The intersection of dating and technology is an inevitable topic for single adults in therapy. Whether discussing questions about the choice to pursue online dating, or how Facebook, Instagram and texting shape the modern relationship landscape, technology has a profound influence over the process of seeking romance and connection.
Directed by Ben Stiller, The Secret Life of Walter Mitty (released on DVD in April 2014), paints a compelling picture of the extent to which the internet revolution can seduce us into a screen and away from a life. As the film opens, Walter Mitty (Ben Stiller) and his colleagues learn they must navigate the transition of their employer, LIFE magazine, from print to digital and come to terms with the likely loss of many, if not all, of their jobs. Digital's usurping of print media functions as the film's backdrop and its metaphor for how the computerization of so many aspects of life may be efficient, amazing and inevitable. Yet, it is also connected (pun intended) to how easily a screen can seduce and usurp other more vibrant and authentic pursuits.
As Walter obsesses over how to connect with his co-worker Cheryl (Kristen Wiig) on eHarmony, he forms a telephone relationship with an eHarmony technician, Todd (Patton Oswalt), who urges Walter to spice up his profile. Walter insists he has little or nothing to add to his many fill-in-the-blanks that have been left unanswered. Through dramatic daydreaming and difficult self-reflection, Walter realizes how far he has strayed from the passionate skateboarding teen he used to be and from the adventurous life he longs to live.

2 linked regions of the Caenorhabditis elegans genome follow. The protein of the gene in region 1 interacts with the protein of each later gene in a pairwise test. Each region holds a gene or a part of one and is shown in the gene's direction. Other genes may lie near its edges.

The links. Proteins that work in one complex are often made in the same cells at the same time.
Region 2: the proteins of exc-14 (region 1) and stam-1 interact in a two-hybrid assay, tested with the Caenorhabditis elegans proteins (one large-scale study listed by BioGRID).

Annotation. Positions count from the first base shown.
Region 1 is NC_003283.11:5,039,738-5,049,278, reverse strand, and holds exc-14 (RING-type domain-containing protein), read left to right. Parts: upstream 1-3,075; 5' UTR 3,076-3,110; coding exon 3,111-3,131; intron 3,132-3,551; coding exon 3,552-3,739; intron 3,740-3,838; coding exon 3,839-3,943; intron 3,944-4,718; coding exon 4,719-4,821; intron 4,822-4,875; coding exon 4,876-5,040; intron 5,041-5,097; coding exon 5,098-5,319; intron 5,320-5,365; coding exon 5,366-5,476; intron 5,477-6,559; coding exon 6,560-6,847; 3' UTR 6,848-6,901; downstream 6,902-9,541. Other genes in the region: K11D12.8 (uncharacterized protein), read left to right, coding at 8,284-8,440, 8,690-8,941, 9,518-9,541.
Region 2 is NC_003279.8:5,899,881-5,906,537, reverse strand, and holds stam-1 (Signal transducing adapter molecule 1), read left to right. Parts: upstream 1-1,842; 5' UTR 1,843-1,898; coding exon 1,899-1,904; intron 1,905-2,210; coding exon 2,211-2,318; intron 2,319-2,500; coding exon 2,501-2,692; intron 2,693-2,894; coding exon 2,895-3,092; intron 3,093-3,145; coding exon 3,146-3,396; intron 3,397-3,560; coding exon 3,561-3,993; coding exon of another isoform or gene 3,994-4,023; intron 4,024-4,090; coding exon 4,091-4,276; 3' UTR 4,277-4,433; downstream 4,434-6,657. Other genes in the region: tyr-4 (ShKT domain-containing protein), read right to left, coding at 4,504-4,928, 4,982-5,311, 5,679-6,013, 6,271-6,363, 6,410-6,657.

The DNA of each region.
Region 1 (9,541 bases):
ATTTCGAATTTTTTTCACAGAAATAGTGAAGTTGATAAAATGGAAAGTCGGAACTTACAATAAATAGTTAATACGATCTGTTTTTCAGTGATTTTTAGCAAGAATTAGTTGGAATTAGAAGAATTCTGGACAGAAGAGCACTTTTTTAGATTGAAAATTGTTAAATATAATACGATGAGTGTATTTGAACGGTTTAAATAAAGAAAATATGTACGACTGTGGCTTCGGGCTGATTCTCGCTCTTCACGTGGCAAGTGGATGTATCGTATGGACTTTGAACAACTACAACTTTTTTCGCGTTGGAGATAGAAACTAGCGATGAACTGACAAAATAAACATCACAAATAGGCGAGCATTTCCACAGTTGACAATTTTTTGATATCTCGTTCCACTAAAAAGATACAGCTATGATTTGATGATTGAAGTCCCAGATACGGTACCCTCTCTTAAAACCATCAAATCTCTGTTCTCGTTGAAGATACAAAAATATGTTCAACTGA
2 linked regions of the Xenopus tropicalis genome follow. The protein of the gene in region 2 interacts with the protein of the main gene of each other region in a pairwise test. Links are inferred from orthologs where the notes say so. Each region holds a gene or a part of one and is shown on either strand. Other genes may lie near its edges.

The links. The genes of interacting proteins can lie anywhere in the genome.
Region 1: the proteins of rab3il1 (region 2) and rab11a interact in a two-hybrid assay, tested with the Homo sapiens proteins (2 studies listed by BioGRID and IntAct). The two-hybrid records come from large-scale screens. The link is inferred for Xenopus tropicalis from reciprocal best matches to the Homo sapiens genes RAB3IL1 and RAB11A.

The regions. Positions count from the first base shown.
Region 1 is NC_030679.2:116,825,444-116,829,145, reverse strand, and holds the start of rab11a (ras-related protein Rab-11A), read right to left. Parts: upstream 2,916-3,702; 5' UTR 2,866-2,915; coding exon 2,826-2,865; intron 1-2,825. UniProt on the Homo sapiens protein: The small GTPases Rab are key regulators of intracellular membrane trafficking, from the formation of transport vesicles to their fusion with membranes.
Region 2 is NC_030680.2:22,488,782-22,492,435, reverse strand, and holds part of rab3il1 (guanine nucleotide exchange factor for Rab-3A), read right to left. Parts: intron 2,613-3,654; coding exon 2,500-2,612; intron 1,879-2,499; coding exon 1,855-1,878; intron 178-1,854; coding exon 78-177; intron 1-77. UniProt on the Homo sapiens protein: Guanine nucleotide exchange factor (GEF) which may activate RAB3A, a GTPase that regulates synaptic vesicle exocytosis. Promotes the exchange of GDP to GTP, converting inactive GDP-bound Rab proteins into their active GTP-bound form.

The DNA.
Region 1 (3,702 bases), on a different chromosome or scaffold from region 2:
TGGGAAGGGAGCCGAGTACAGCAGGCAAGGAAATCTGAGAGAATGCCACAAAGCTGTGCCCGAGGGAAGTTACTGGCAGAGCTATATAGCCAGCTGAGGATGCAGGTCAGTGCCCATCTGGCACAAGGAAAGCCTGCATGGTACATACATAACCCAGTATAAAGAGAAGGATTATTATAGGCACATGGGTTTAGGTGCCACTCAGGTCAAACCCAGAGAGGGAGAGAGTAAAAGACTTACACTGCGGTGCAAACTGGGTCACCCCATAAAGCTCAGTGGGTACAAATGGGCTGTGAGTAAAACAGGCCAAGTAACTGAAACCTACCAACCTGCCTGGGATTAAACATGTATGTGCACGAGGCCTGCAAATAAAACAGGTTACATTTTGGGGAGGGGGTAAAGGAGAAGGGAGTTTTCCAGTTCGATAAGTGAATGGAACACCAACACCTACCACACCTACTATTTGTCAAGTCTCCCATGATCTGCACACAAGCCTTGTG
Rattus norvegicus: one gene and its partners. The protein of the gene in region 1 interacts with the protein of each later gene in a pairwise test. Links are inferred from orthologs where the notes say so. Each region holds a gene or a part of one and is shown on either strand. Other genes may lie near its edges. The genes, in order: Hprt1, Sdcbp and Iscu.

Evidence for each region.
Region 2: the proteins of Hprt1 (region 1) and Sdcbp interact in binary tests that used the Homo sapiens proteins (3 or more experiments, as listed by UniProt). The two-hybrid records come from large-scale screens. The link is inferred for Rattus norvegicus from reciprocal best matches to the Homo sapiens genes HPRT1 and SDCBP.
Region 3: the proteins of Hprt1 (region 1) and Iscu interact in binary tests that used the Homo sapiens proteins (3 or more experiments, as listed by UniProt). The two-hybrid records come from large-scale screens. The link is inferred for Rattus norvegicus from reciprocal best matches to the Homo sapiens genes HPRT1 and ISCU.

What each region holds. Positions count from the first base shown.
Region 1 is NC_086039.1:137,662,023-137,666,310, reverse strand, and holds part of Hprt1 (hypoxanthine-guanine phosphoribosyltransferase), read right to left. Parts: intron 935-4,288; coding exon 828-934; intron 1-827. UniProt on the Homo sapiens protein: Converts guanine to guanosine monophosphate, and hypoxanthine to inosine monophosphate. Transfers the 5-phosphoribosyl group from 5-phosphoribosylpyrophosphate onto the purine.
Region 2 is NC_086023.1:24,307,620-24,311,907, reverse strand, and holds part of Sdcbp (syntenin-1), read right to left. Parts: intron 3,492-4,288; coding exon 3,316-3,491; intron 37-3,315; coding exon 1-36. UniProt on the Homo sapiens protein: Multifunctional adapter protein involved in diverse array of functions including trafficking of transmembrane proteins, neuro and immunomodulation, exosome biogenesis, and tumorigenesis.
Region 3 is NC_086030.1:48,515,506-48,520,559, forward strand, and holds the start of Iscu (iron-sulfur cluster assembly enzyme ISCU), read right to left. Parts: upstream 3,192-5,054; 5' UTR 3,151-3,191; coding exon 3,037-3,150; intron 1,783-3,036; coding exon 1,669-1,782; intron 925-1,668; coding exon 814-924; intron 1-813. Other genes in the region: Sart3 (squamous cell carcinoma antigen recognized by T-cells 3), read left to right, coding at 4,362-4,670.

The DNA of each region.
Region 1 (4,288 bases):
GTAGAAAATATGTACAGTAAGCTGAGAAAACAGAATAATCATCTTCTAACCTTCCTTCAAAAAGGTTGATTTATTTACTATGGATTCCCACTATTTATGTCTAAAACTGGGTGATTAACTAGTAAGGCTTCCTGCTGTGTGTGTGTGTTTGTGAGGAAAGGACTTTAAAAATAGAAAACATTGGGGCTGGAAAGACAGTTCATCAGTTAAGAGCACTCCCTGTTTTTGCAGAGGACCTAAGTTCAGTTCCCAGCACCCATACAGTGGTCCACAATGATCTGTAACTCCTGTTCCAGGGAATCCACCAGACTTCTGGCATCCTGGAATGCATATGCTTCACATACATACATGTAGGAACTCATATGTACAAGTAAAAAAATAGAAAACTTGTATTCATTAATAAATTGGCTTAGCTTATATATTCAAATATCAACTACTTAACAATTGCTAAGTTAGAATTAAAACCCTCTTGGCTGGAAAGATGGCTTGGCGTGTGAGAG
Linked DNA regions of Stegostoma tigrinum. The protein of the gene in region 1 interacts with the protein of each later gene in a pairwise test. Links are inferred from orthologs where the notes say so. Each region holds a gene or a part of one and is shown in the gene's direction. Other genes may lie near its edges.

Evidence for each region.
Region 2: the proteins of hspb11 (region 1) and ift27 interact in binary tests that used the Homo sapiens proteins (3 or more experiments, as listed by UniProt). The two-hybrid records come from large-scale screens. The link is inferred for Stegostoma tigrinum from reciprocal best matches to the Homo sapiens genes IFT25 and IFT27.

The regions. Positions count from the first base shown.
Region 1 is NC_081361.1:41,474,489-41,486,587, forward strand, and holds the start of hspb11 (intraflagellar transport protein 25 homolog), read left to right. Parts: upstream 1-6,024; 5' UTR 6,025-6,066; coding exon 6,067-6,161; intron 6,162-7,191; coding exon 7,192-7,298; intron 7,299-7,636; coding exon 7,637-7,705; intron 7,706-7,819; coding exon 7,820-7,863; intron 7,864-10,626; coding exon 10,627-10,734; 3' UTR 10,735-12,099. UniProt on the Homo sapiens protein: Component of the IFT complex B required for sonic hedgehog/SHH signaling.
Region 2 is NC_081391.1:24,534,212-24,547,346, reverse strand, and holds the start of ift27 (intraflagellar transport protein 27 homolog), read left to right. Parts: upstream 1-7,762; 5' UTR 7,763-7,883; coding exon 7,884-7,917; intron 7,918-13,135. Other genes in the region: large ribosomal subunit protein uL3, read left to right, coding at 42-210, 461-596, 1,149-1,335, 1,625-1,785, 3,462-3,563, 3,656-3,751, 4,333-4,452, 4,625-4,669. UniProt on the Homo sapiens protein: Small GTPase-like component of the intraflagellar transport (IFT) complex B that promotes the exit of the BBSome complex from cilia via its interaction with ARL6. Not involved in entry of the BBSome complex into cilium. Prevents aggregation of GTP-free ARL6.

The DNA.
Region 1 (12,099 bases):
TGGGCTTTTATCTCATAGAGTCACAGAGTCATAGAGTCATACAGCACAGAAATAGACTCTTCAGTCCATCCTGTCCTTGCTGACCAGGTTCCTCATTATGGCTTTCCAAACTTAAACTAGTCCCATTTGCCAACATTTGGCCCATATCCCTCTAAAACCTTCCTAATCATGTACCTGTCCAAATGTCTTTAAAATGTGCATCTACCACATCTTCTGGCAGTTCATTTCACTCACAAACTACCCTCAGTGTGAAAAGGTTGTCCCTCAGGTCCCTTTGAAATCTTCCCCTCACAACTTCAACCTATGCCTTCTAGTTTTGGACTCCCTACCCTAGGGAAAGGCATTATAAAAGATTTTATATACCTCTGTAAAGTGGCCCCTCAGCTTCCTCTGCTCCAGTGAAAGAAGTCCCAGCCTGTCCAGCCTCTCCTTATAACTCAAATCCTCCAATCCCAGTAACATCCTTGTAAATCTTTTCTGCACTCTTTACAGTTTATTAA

What this film does so well is demonstrate that most adversity — in this case, the likelihood of job loss — is an excellent opportunity for growth. It is interesting how many people seek therapy when they are assigned a new supervisor or boss and their place of employment enters a state of flux. Professional re-structuring often triggers significant anxiety, but those who are able to locate growth opportunities in the face of professional transition can often evolve and thrive. Walter's dramatic adventure in pursuit of the lost negative meant to become LIFE magazine's final cover amuses and inspires while demonstrating how much color, contrast and magic exists for those who will turn off their computers and embrace a non-internet connected experience.
During his adventures, the film's iconic photographer, Sean O'Connell (Sean Penn), waits hours to capture the perfect off-the-grid wildlife image, and his final shot is so magical he calmly decides to enjoy the moment rather than take the photograph. This calm and collected choice to live in the moment rather than through the screen is the essential message of this inspiring film. Sometimes electronic disconnection is necessary for an authentic connection. If you are single and having a hard time figuring out how to online date, this provocative and entertaining story could be the inspiration you need.
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